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COVID-19 Outbreaks in Nursing Homes ‘Strongly Associated’ With Community Spread

GAO found that most outbreaks (75 percent) began with a reported staff case during the first week.

Analysis of data from the Centers for Disease Control and Prevention (CDC) shows that, from June 2020 through December 2021, nursing homes faced many separate COVID-19 outbreaks, with the average outbreak lasting four weeks.

The Government Accountability Office has found that certain factors increased the likelihood that a nursing home would have a longer outbreak.

Specifically, transmission of COVID-19 in the community surrounding a nursing home had the strongest association, with nursing homes located in areas with high transmission more likely to have longer outbreaks. Longer COVID-19 outbreaks were also associated with nursing homes that were larger than 100 beds, experiencing reported staff shortages, and government-owned.

GAO interviewed at six selected nursing homes in four states described a range of outbreak experiences, including critical challenges and some successes. For example, two critical challenges included:

  • Staff shortages. Officials from five nursing homes described experiencing staffing shortages during outbreaks. For example, officials from one nursing home described a staffing crisis, noting that at one point the home was down about 25 percent of its workforce.
  • Low staff morale. Officials from three nursing homes discussed the psychosocial effect the pandemic had on their staff and the difficulties in maintaining staff morale. For example, officials from one nursing home described how the outbreaks took away the joy of caregiving from staff, and officials believed that many staff were left traumatized.

GAO’s analysis of CDC and Centers for Medicare & Medicaid Services (CMS) data found that transmission of COVID-19 in the community surrounding a nursing home, known as community spread, had the strongest association with the duration of an outbreak. Controlling for other factors, prior to the introduction of COVID-19 vaccines, nursing homes in counties experiencing low community spread had outbreaks that ended an estimated seven days earlier than nursing homes in counties experiencing high community spread. GAO also found that most outbreaks (75 percent) began with a reported staff case during the first week. These results could indicate that, during times of higher community spread, staff have a greater likelihood of being exposed to the virus in the community and bringing it into the nursing home. Other factors GAO found that had a strong association with outbreak duration included nursing home size, reported staff shortages, and ownership type.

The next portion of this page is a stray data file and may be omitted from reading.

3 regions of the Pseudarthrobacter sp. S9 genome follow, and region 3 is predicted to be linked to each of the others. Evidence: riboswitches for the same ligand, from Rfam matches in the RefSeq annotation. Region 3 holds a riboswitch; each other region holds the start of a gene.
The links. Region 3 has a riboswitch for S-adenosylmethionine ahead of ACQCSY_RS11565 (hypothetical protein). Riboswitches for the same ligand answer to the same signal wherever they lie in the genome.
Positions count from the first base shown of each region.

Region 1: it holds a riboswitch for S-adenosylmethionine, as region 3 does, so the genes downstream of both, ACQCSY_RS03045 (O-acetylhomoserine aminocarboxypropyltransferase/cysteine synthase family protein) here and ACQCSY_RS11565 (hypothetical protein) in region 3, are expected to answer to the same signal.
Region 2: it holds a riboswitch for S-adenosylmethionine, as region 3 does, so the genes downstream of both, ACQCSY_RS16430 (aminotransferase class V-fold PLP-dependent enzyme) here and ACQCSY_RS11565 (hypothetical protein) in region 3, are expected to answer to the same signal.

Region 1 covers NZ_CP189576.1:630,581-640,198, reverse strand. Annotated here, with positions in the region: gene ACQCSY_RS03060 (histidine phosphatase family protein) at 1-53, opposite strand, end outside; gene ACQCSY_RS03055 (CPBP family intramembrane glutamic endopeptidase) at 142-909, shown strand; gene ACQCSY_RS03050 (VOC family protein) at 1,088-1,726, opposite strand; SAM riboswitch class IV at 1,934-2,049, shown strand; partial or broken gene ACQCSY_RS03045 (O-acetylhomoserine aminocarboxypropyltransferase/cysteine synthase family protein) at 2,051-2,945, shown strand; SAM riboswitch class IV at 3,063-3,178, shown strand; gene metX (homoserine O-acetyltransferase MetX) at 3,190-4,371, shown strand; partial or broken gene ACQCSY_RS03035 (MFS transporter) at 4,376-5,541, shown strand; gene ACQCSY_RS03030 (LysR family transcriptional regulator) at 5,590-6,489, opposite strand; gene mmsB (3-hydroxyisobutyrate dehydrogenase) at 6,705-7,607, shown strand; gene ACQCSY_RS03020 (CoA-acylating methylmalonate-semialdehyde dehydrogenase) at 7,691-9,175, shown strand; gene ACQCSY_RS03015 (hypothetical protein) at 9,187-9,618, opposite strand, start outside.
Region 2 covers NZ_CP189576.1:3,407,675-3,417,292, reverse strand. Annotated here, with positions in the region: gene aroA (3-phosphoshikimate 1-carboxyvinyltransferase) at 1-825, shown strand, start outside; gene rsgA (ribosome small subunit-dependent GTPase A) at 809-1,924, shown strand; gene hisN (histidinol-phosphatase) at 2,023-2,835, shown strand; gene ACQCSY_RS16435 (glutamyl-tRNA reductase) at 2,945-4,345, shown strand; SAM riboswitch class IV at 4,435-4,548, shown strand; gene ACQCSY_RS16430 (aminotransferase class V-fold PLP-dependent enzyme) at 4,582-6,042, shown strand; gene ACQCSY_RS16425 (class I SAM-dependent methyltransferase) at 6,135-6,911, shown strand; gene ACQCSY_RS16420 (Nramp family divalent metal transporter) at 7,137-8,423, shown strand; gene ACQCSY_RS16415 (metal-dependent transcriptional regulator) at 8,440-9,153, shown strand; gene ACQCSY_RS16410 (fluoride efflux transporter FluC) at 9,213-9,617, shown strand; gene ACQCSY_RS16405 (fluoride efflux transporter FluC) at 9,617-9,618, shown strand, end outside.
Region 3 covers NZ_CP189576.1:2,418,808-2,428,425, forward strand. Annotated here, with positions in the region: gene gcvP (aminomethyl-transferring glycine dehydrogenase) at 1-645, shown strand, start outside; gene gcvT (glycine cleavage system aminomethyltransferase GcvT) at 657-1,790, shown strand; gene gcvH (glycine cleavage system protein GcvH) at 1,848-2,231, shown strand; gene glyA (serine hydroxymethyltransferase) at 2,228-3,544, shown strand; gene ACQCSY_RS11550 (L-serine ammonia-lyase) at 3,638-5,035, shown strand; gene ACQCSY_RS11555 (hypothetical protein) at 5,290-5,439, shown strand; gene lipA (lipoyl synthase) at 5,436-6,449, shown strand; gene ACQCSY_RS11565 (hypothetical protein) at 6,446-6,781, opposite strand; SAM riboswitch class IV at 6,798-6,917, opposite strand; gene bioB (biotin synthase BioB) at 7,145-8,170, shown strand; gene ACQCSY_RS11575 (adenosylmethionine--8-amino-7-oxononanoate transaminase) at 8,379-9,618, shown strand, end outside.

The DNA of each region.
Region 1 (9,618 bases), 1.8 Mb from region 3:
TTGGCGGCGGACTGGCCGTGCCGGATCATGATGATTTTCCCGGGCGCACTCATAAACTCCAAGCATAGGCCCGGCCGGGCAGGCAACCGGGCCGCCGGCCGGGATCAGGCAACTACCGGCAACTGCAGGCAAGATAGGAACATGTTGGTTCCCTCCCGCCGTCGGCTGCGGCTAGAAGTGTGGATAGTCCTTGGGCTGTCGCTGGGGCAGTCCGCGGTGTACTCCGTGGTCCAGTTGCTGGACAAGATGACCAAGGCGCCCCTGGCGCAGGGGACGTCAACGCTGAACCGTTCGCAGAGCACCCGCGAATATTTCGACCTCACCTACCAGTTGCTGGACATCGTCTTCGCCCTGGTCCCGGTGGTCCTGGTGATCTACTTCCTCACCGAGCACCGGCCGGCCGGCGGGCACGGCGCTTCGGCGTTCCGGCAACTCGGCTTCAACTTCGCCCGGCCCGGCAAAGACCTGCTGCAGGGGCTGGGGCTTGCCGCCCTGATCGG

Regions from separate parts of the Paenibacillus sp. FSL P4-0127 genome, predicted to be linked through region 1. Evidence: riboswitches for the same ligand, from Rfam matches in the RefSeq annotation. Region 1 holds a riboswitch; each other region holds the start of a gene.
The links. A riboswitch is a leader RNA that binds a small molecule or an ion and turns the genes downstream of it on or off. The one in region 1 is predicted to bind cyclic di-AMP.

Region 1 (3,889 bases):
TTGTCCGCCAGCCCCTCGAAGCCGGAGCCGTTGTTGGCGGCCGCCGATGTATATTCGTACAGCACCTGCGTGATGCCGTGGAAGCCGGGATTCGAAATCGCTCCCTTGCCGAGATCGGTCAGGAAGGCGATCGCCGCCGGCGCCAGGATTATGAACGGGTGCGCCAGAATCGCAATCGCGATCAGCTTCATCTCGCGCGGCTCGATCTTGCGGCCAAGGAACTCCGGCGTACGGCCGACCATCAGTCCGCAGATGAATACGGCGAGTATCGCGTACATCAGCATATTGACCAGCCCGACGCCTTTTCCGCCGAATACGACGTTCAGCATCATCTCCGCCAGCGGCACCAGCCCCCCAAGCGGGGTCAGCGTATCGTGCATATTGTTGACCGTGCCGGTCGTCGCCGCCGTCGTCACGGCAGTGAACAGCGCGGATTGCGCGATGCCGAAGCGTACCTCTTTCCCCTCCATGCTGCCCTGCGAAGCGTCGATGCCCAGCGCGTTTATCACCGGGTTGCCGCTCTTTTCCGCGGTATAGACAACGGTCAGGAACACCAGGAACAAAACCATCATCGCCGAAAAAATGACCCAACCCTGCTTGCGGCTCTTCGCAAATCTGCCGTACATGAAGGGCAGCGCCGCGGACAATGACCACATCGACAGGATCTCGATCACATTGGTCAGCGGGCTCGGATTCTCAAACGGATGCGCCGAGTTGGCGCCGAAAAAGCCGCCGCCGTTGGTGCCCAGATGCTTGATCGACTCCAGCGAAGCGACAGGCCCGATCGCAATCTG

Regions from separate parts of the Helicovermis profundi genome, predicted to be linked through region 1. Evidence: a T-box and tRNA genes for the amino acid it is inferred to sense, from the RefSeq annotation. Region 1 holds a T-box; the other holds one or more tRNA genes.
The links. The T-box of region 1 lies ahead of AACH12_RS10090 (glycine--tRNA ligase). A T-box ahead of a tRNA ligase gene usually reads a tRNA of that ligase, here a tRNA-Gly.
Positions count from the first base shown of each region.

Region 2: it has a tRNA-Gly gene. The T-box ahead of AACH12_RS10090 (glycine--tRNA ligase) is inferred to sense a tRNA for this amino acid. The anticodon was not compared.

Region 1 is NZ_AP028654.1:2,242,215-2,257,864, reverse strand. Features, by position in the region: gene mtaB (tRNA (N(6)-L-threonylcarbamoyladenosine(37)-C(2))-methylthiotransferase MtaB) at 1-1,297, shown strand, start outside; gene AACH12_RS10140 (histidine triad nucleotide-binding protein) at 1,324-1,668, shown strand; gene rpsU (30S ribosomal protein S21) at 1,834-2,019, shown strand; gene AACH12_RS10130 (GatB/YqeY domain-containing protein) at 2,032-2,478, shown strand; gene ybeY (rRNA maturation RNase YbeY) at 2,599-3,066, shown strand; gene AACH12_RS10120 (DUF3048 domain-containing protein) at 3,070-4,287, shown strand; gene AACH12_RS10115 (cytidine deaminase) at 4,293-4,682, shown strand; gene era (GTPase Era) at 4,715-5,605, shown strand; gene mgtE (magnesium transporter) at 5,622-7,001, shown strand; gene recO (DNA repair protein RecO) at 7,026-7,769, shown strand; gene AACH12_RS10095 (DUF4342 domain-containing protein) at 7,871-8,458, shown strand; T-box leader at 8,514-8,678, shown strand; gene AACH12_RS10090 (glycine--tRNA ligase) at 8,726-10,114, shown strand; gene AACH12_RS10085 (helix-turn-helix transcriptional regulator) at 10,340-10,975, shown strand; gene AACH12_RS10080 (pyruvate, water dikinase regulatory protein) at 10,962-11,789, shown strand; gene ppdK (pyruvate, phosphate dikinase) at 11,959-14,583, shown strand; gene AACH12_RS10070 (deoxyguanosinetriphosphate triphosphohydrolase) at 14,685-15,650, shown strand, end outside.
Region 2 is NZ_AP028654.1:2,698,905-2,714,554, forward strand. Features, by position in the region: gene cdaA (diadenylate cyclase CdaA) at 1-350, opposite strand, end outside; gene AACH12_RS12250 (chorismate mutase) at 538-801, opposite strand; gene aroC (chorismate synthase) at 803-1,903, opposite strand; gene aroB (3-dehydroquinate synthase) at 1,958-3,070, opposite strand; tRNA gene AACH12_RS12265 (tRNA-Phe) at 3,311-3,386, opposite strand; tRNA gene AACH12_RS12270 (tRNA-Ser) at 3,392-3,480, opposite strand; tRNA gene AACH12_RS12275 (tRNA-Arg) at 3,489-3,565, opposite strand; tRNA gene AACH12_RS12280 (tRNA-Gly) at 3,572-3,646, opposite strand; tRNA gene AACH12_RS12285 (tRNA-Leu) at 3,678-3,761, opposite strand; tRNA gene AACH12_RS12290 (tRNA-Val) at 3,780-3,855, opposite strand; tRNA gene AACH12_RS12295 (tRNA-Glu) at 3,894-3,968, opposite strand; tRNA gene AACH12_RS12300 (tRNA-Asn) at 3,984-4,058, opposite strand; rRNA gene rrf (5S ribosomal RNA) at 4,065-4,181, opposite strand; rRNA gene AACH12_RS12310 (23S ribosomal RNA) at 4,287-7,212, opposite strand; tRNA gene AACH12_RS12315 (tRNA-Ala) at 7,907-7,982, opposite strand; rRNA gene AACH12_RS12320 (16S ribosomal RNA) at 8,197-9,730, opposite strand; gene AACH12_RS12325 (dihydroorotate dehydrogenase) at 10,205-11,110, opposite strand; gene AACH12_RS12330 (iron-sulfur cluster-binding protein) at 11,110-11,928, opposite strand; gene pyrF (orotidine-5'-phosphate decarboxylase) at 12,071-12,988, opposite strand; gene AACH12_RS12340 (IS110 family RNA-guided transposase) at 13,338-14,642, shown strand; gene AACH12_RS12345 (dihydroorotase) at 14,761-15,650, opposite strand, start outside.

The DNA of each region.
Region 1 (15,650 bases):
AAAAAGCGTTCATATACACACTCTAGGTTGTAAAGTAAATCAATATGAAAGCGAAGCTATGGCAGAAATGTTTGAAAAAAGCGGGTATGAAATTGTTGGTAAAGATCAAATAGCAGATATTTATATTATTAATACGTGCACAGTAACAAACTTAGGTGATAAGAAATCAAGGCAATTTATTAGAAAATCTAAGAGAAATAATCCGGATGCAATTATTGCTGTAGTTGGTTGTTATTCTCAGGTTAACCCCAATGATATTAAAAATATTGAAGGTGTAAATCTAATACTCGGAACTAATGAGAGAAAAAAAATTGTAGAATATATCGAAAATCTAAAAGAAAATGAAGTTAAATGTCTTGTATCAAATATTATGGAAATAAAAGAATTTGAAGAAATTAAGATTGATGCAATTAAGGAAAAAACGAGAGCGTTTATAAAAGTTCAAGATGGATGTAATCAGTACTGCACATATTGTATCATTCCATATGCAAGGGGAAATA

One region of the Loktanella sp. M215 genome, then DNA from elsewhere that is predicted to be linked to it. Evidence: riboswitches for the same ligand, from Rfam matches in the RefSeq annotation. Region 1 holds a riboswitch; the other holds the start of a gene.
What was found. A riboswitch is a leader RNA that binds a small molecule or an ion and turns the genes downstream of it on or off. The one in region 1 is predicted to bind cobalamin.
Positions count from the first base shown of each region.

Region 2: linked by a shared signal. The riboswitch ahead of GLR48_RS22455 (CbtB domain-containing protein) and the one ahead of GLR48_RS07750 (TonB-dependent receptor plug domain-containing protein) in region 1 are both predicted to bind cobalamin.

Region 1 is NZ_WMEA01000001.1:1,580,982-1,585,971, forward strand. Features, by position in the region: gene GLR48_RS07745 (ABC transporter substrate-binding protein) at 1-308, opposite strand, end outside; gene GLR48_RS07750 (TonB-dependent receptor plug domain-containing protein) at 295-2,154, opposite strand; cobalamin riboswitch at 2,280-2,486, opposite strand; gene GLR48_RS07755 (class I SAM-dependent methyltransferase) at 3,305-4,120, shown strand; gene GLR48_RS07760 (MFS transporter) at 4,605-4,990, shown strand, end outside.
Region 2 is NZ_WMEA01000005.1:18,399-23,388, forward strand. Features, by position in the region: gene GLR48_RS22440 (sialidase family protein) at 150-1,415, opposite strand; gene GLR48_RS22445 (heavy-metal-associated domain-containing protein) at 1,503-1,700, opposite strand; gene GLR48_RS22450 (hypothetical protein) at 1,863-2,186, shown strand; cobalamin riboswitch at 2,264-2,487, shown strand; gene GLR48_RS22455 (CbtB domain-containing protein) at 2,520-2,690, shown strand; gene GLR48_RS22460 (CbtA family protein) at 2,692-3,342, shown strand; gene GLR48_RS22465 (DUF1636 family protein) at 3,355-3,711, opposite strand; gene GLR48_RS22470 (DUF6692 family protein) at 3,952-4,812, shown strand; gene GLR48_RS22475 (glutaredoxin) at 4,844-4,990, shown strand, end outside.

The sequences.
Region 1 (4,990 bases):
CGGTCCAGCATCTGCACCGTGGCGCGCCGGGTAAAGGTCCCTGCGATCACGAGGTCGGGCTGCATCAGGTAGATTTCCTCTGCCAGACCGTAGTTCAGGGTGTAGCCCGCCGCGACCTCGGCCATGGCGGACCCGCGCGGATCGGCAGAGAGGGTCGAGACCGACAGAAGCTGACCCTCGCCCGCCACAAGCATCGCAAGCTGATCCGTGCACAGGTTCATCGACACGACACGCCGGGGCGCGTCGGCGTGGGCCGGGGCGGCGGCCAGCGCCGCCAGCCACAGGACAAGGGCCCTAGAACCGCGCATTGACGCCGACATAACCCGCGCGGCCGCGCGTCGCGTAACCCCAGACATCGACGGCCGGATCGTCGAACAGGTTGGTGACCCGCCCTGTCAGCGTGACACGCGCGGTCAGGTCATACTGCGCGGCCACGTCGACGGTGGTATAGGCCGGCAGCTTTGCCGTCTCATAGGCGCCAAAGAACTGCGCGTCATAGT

Read the full report at GAO

Homeland Security Todayhttp://www.hstoday.us
The Government Technology & Services Coalition's Homeland Security Today (HSToday) is the premier news and information resource for the homeland security community, dedicated to elevating the discussions and insights that can support a safe and secure nation. A non-profit magazine and media platform, HSToday provides readers with the whole story, placing facts and comments in context to inform debate and drive realistic solutions to some of the nation’s most vexing security challenges.

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